EPA Says Three PA Superfund Sites Look “Promising” for Redevelopment
The US Environmental Protection Agency recently submitted a list of 30 Superfund National Priorities Sites that they believe have the greatest potential for redevelopment.
Three of the sites on that list are in Pennsylvania and one of them is the controversial BoRit Asbestos Superfund Site in the town of Ambler in suburban Philadelphia.
The other two are the Metal Bank site in Northeast Philadelphia and the Crater Resources Inc./Keystone Coke Co./Alan Wood Steel Co. Superfund site in Upper Merion Township, also a suburb of Philadelphia.
The BoRit site (named after it’s most recent owner) long acted as a repository for discarded asbestos materials that came from a nearby asbestos products manufacturing plant.
That plant operated from the turn of the 20th century until the late 1960s. For decades, the site was home to a huge asbestos waste pile that nearby residents referred to as “The White Cliffs of Ambler”.
The EPA added the site to the Superfund list in 2009 when it was determined that residents in the area could be exposed to airborne asbestos from the piles of toxic waste there.
According to an article in the Pittsburgh Tribune-Review, stream bank stabilization, installation of a soil cover across many areas of the site, and reservoir draining, re-grading, capping and refilling have all been accomplished at the 32-acre site, which is close to many homes.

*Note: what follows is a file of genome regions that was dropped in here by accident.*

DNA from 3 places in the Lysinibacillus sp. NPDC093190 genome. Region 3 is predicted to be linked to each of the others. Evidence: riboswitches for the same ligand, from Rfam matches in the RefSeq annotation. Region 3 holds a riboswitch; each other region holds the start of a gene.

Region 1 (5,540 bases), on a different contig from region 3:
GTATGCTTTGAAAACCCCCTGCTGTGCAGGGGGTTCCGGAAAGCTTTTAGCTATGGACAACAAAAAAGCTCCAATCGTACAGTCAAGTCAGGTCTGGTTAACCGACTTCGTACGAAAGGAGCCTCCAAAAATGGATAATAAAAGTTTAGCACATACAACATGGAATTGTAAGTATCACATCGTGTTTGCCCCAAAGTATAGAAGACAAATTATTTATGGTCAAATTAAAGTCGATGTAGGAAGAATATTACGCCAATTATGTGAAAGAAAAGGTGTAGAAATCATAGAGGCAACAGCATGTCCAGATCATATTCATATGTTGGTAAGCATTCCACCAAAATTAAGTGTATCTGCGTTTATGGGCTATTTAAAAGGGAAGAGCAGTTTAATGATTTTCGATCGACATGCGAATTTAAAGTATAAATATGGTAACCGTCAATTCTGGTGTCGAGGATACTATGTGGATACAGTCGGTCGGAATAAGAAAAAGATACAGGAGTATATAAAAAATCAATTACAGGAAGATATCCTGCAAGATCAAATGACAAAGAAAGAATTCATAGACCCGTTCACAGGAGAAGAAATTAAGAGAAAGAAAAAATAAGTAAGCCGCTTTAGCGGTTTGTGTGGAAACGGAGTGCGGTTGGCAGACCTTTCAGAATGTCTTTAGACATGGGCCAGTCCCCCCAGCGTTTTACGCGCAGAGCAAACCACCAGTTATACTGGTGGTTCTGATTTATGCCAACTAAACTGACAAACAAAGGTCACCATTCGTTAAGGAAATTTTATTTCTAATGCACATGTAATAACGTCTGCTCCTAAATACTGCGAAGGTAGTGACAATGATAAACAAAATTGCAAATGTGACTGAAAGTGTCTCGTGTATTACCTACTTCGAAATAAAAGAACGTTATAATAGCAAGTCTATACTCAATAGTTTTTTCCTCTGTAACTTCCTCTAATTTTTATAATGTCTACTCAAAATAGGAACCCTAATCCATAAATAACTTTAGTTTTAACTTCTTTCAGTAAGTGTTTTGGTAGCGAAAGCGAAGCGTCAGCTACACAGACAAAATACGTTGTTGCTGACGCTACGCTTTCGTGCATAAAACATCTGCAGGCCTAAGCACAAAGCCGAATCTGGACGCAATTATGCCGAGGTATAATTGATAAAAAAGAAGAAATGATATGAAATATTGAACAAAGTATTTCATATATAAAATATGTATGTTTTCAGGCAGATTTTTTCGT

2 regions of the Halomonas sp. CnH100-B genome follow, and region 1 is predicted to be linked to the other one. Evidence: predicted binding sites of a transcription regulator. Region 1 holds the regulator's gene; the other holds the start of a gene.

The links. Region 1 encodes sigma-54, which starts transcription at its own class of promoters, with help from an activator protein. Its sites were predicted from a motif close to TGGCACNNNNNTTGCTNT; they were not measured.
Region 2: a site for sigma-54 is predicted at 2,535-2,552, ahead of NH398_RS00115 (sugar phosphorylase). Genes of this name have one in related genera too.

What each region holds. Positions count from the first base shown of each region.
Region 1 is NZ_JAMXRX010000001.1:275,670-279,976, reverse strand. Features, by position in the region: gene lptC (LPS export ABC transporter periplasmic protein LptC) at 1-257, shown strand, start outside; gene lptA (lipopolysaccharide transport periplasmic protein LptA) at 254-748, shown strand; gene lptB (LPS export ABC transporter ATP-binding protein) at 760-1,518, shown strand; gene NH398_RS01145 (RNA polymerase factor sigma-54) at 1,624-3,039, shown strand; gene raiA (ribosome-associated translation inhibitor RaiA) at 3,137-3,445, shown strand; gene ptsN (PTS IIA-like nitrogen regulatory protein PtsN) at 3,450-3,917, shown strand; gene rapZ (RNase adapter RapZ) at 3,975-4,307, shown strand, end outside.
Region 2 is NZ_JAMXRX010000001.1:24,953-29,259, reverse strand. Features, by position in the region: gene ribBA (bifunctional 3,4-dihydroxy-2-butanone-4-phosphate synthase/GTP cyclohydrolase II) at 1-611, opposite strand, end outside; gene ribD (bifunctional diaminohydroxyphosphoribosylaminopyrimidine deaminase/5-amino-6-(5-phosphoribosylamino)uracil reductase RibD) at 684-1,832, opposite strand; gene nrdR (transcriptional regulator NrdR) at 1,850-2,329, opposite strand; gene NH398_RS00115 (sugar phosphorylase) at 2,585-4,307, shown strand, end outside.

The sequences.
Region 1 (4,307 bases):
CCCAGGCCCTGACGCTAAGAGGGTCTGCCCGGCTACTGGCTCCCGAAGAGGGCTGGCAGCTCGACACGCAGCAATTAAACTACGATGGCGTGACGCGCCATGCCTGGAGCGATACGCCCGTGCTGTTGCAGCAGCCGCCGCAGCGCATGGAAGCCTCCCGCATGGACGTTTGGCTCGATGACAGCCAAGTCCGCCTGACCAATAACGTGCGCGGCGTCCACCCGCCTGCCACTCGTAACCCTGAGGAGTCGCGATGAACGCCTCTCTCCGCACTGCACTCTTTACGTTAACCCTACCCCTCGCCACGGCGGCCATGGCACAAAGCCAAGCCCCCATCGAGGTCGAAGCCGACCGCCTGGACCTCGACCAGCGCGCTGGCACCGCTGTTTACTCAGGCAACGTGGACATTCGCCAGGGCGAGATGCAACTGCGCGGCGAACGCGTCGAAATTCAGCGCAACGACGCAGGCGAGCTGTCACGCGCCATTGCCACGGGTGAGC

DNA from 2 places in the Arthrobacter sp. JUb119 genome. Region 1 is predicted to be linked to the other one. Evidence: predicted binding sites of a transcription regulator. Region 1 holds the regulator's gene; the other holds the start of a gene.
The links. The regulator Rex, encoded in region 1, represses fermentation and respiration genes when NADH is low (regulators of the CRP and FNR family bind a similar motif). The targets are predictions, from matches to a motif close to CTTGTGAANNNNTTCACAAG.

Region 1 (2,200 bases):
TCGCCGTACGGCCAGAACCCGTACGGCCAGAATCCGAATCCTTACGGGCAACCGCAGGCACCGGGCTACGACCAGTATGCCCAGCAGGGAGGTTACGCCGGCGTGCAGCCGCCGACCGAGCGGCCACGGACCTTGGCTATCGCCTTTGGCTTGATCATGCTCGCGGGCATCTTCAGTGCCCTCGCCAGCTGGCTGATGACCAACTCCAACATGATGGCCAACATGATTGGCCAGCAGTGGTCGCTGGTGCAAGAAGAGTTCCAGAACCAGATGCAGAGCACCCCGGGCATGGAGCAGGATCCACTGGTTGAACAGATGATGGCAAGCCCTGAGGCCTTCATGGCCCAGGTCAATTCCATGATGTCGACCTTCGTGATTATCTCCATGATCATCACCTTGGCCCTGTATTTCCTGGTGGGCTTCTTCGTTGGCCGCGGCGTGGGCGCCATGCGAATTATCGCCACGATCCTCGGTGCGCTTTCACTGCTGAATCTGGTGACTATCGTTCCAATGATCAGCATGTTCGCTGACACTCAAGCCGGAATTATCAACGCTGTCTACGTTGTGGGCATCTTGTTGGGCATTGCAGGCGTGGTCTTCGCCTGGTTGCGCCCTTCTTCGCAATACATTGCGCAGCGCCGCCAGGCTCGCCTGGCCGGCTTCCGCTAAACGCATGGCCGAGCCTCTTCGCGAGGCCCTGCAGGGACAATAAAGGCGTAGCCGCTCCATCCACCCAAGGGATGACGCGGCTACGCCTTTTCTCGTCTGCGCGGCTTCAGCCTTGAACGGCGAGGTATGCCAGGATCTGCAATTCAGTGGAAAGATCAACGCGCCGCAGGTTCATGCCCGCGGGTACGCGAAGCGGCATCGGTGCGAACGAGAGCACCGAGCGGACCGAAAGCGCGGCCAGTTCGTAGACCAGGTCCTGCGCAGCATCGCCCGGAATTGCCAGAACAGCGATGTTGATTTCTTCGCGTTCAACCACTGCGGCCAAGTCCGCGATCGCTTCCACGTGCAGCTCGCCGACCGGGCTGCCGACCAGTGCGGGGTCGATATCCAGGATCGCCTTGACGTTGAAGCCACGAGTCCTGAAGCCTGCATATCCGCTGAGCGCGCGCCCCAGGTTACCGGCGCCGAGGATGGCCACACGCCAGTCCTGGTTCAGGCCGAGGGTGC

“EPA selected the final cleanup plan for the site in 2017, which incorporates the previous cleanup with post-construction sampling, routine inspections, long-term operation and maintenance activities, and controls regarding approval of future use activities,” the article reports.
Now, say EPA officials, the BoRit site may just be ready for a new life. That’s a suggestion that will make area residents happy, as long as the agency is certain that no one’s health will be at risk should they build at that location.
“EPA is more than a collaborative partner to remediate the nation’s most contaminated sites, we’re also working to successfully integrate Superfund sites back into communities across the country,” said EPA Administrator Scott Pruitt in a press release about all the properties on the list.
Indeed, the agency bases its recommendations for revitalization of these locations on a number of factors, including previous interest from outside parties, land values, and access to transportation corridors.
“Today’s redevelopment list incorporates Superfund sites ready to become catalysts for economic growth and revitalization,” Pruitt stressed.